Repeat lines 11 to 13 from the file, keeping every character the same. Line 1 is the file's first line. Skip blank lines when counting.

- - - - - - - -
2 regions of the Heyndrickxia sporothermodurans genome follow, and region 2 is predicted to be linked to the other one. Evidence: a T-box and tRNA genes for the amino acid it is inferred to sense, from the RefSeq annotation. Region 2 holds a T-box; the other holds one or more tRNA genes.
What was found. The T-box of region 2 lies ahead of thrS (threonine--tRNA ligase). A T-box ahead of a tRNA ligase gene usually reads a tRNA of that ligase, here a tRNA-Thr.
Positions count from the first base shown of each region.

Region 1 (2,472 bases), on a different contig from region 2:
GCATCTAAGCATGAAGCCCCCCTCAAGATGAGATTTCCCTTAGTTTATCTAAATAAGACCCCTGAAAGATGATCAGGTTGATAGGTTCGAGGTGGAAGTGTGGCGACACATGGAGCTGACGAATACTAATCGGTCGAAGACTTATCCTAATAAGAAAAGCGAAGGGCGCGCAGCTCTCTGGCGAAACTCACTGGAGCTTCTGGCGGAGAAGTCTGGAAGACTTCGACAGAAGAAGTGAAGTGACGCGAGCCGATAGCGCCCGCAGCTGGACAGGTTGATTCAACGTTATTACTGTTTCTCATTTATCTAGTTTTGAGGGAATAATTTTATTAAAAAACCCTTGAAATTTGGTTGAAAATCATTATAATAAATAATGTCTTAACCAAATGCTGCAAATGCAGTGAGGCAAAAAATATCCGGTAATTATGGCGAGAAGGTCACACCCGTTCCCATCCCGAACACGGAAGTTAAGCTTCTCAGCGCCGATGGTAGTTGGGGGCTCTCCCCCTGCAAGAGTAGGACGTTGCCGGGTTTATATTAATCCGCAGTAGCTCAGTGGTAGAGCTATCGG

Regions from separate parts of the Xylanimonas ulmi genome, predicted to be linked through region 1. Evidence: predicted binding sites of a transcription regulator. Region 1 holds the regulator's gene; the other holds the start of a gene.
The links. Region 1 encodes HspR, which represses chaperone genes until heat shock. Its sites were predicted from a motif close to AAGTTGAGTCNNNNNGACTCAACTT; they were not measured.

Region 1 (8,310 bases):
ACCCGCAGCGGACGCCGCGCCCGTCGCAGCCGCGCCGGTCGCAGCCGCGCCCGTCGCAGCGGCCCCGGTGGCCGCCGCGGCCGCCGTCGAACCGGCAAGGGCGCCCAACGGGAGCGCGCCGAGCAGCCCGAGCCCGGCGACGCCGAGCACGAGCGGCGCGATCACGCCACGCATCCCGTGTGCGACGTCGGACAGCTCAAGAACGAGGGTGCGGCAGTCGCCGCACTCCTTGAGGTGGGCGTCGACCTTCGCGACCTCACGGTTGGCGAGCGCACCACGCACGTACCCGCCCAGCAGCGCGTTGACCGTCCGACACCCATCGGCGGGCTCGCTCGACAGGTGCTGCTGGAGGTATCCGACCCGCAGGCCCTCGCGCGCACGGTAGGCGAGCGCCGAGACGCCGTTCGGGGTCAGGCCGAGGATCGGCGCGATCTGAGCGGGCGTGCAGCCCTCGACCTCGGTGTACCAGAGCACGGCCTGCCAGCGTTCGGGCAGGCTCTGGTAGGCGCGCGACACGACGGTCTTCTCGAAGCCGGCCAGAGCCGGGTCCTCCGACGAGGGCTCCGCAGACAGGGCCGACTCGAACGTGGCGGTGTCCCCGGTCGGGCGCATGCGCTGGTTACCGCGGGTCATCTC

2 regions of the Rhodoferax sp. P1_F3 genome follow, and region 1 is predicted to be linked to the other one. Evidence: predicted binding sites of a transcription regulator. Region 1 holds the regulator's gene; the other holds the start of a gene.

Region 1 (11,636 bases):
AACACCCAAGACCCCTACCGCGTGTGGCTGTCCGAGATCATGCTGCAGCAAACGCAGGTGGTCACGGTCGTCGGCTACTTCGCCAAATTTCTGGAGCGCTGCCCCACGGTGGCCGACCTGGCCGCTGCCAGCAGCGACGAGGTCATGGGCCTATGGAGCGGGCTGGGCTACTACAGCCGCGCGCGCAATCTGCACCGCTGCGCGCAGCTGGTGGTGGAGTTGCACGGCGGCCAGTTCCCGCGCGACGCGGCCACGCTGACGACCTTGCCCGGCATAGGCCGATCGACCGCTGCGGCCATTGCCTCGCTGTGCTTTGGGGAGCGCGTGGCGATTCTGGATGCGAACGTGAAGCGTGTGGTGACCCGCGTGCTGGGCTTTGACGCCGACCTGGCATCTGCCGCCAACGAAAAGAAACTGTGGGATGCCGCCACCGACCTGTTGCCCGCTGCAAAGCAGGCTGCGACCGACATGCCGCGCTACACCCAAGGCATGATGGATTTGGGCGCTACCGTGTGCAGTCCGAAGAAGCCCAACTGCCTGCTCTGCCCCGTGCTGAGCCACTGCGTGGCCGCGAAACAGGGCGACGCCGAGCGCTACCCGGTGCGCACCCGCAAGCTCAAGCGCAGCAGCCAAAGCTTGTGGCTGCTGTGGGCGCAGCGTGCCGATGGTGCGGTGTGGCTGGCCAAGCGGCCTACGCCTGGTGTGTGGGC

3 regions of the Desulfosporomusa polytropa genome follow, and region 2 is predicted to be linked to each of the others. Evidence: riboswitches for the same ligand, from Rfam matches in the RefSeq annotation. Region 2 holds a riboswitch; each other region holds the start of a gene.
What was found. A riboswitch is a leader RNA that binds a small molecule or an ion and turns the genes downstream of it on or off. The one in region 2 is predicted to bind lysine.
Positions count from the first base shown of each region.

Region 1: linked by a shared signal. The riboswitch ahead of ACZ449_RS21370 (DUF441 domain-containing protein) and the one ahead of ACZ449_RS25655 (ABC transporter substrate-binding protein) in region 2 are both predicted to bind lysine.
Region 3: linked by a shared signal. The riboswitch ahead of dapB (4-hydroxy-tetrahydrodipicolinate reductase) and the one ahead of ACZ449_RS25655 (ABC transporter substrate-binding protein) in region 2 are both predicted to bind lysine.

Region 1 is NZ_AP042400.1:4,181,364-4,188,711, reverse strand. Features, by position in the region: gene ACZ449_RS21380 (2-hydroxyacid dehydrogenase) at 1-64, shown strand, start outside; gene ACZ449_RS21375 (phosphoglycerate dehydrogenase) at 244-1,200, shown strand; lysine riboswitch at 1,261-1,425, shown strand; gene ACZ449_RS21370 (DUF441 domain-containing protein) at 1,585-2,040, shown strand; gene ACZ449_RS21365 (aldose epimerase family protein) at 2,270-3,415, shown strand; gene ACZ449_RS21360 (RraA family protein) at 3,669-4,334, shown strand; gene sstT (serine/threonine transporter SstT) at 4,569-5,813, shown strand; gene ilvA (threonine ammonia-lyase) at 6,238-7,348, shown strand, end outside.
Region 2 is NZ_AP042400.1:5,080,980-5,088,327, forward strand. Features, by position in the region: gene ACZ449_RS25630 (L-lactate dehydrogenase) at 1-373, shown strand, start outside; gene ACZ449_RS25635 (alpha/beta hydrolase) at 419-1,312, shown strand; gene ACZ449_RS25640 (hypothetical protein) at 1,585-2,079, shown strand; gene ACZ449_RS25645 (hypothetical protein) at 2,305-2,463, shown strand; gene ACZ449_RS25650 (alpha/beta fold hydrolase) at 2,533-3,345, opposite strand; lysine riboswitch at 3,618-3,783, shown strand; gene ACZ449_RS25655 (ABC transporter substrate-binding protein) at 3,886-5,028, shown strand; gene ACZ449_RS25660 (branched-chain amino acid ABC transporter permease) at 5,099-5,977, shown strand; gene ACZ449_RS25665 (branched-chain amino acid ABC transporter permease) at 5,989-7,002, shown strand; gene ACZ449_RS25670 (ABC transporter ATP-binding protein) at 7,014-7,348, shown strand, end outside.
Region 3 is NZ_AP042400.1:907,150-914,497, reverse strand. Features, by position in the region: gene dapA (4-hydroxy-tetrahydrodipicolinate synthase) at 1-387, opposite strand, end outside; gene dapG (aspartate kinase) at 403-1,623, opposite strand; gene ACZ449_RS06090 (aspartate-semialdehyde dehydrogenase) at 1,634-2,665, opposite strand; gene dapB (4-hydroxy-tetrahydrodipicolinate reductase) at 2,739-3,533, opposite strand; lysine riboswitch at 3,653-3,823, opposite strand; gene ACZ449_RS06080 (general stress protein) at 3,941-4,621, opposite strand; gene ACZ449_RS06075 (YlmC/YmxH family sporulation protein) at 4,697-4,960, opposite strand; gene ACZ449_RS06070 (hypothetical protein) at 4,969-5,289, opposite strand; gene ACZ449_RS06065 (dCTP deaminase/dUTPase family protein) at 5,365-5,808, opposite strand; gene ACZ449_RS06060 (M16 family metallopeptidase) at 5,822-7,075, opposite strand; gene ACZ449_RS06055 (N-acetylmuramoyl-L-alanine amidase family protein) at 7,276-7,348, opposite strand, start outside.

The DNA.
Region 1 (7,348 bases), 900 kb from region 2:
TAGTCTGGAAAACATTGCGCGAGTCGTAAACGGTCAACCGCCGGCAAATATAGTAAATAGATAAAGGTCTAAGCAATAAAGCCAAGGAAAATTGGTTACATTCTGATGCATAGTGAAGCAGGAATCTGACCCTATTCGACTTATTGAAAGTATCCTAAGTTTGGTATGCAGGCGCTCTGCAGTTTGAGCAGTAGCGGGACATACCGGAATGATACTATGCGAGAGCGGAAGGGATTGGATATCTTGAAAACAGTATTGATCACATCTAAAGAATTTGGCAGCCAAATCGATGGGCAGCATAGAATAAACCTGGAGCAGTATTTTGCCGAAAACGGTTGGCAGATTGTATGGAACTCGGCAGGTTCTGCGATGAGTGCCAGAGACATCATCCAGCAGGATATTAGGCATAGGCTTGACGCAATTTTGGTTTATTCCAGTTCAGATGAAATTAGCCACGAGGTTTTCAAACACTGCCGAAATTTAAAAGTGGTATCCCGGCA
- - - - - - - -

Region 1 (11,636 bases):
AACACCCAAGACCCCTACCGCGTGTGGCTGTCCGAGATCATGCTGCAGCAAACGCAGGTGGTCACGGTCGTCGGCTACTTCGCCAAATTTCTGGAGCGCTGCCCCACGGTGGCCGACCTGGCCGCTGCCAGCAGCGACGAGGTCATGGGCCTATGGAGCGGGCTGGGCTACTACAGCCGCGCGCGCAATCTGCACCGCTGCGCGCAGCTGGTGGTGGAGTTGCACGGCGGCCAGTTCCCGCGCGACGCGGCCACGCTGACGACCTTGCCCGGCATAGGCCGATCGACCGCTGCGGCCATTGCCTCGCTGTGCTTTGGGGAGCGCGTGGCGATTCTGGATGCGAACGTGAAGCGTGTGGTGACCCGCGTGCTGGGCTTTGACGCCGACCTGGCATCTGCCGCCAACGAAAAGAAACTGTGGGATGCCGCCACCGACCTGTTGCCCGCTGCAAAGCAGGCTGCGACCGACATGCCGCGCTACACCCAAGGCATGATGGATTTGGGCGCTACCGTGTGCAGTCCGAAGAAGCCCAACTGCCTGCTCTGCCCCGTGCTGAGCCACTGCGTGGCCGCGAAACAGGGCGACGCCGAGCGCTACCCGGTGCGCACCCGCAAGCTCAAGCGCAGCAGCCAAAGCTTGTGGCTGCTGTGGGCGCAGCGTGCCGATGGTGCGGTGTGGCTGGCCAAGCGGCCTACGCCTGGTGTGTGGGC

3 regions of the Desulfosporomusa polytropa genome follow, and region 2 is predicted to be linked to each of the others. Evidence: riboswitches for the same ligand, from Rfam matches in the RefSeq annotation. Region 2 holds a riboswitch; each other region holds the start of a gene.